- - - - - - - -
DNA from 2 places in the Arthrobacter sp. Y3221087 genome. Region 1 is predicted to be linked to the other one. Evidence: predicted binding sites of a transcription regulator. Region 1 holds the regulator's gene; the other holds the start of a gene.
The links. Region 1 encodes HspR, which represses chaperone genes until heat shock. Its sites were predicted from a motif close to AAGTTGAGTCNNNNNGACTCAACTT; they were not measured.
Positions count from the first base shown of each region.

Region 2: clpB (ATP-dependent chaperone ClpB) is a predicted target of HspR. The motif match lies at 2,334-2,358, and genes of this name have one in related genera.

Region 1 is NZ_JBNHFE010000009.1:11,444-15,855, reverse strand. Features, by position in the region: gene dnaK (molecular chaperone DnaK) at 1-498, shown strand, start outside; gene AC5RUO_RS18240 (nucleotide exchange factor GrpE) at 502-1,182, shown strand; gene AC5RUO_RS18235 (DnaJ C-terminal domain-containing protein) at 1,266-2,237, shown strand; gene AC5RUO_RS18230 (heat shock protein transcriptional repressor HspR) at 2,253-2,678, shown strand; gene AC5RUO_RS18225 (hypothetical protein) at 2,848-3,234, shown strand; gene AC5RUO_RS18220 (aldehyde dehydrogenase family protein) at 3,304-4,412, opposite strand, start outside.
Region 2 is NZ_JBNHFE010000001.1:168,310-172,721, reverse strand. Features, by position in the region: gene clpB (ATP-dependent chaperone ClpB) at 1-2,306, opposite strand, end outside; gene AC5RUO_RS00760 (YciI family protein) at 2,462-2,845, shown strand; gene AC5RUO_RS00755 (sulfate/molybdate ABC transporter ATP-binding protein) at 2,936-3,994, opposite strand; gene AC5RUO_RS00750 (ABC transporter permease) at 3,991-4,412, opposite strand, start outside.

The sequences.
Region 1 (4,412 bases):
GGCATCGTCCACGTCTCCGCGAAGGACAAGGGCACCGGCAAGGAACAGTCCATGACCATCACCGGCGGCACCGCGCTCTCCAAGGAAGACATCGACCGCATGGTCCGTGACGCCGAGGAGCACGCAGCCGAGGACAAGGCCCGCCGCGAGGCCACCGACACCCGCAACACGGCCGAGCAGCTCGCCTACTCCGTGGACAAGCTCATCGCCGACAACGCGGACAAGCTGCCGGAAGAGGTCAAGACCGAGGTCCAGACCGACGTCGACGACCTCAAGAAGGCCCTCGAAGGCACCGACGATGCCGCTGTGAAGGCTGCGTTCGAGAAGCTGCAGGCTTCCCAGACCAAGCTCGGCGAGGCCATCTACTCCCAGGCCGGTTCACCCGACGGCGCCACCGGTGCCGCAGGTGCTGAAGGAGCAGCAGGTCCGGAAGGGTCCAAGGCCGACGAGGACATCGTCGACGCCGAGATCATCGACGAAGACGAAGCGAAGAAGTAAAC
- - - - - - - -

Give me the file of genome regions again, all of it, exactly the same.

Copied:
DNA from 2 places in the Arthrobacter sp. Y3221087 genome. Region 1 is predicted to be linked to the other one. Evidence: predicted binding sites of a transcription regulator. Region 1 holds the regulator's gene; the other holds the start of a gene.
The links. Region 1 encodes HspR, which represses chaperone genes until heat shock. Its sites were predicted from a motif close to AAGTTGAGTCNNNNNGACTCAACTT; they were not measured.
Positions count from the first base shown of each region.

Region 2: clpB (ATP-dependent chaperone ClpB) is a predicted target of HspR. The motif match lies at 2,334-2,358, and genes of this name have one in related genera.

Region 1 is NZ_JBNHFE010000009.1:11,444-15,855, reverse strand. Features, by position in the region: gene dnaK (molecular chaperone DnaK) at 1-498, shown strand, start outside; gene AC5RUO_RS18240 (nucleotide exchange factor GrpE) at 502-1,182, shown strand; gene AC5RUO_RS18235 (DnaJ C-terminal domain-containing protein) at 1,266-2,237, shown strand; gene AC5RUO_RS18230 (heat shock protein transcriptional repressor HspR) at 2,253-2,678, shown strand; gene AC5RUO_RS18225 (hypothetical protein) at 2,848-3,234, shown strand; gene AC5RUO_RS18220 (aldehyde dehydrogenase family protein) at 3,304-4,412, opposite strand, start outside.
Region 2 is NZ_JBNHFE010000001.1:168,310-172,721, reverse strand. Features, by position in the region: gene clpB (ATP-dependent chaperone ClpB) at 1-2,306, opposite strand, end outside; gene AC5RUO_RS00760 (YciI family protein) at 2,462-2,845, shown strand; gene AC5RUO_RS00755 (sulfate/molybdate ABC transporter ATP-binding protein) at 2,936-3,994, opposite strand; gene AC5RUO_RS00750 (ABC transporter permease) at 3,991-4,412, opposite strand, start outside.

The sequences.
Region 1 (4,412 bases):
GGCATCGTCCACGTCTCCGCGAAGGACAAGGGCACCGGCAAGGAACAGTCCATGACCATCACCGGCGGCACCGCGCTCTCCAAGGAAGACATCGACCGCATGGTCCGTGACGCCGAGGAGCACGCAGCCGAGGACAAGGCCCGCCGCGAGGCCACCGACACCCGCAACACGGCCGAGCAGCTCGCCTACTCCGTGGACAAGCTCATCGCCGACAACGCGGACAAGCTGCCGGAAGAGGTCAAGACCGAGGTCCAGACCGACGTCGACGACCTCAAGAAGGCCCTCGAAGGCACCGACGATGCCGCTGTGAAGGCTGCGTTCGAGAAGCTGCAGGCTTCCCAGACCAAGCTCGGCGAGGCCATCTACTCCCAGGCCGGTTCACCCGACGGCGCCACCGGTGCCGCAGGTGCTGAAGGAGCAGCAGGTCCGGAAGGGTCCAAGGCCGACGAGGACATCGTCGACGCCGAGATCATCGACGAAGACGAAGCGAAGAAGTAAAC